#11  
Old 04-17-2007, 04:13 PM
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Default Re: A Potential New Low Dome Design

Maver,

Thanks for the complements, but I cannot take all the credit... I actually consulted with a professional oven builder before beginning dome construction. He uses this same buttressing system for all of his commercial ovens.

By the way, I've posted some pics in my original thread for those interested.

Happy to answer any questions.. though we should probably take specific questions related to this build over on that thread and not hijack James thread.. though it is related...

JB
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  #12  
Old 05-01-2007, 03:53 AM
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Default Re: A Potential New Low Dome Design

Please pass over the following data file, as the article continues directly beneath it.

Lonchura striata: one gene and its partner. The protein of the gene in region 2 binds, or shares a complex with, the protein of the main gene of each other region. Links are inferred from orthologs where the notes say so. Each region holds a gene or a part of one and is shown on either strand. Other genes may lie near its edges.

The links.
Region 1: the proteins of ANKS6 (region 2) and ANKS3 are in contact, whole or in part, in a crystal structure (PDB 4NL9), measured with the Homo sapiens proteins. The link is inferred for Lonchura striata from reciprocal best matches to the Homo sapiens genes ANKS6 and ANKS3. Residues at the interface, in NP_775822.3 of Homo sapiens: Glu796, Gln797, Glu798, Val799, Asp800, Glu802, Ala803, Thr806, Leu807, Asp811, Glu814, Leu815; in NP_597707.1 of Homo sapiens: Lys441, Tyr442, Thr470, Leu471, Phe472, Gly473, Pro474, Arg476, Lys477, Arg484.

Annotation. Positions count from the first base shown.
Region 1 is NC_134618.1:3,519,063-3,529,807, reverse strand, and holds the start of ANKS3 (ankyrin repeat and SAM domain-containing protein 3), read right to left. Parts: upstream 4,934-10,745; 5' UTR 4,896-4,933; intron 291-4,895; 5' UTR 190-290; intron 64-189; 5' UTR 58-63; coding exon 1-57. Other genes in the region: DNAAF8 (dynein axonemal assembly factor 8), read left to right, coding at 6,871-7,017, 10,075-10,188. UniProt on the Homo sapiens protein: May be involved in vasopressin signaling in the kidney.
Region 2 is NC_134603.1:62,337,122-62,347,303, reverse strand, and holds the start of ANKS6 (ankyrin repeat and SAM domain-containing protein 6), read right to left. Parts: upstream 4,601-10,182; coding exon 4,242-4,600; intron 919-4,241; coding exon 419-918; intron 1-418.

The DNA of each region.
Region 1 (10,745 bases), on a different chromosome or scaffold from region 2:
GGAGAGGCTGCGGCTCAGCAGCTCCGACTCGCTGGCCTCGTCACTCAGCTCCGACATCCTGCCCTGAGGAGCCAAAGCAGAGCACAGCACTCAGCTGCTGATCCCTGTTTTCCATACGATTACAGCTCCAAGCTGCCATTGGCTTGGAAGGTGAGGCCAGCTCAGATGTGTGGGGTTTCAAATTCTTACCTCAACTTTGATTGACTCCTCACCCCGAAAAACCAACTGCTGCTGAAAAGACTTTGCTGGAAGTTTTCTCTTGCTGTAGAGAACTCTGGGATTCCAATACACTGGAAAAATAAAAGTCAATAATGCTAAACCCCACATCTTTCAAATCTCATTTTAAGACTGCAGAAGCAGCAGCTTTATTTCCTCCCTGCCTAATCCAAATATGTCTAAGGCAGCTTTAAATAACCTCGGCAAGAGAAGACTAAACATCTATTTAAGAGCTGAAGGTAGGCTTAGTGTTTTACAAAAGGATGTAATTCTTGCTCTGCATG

Here's a photo of an old farmhouse where we stayed, that has the internal butressing you see on lots of older building. It keeps the walls from blowing out after a few hundred years. Not terribly relevant, but interesting.

A metal rod runs inside the building, and washers or varying shaped pins support the outer wall. The rod is threaded to shorten the system and apply tension.

James
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  #13  
Old 05-01-2007, 08:13 AM
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Default Re: A Potential New Low Dome Design

Quote:
Originally Posted by james View Post
A metal rod runs inside the building, and washers or varying shaped pins support the outer wall.
You think that area is a little active seismically?

Speaking of which, I just garbage-picked the most amazing item - a twisted iron rod, maybe three quarters of an inch, and about 20 feet long. I have no idea what I'm going to do with it, but I just couldn't resist.
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  #14  
Old 05-01-2007, 08:39 AM
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Default tangent - not a highjack

Quote:
Originally Posted by dmun View Post
You think that area is a little active seismically?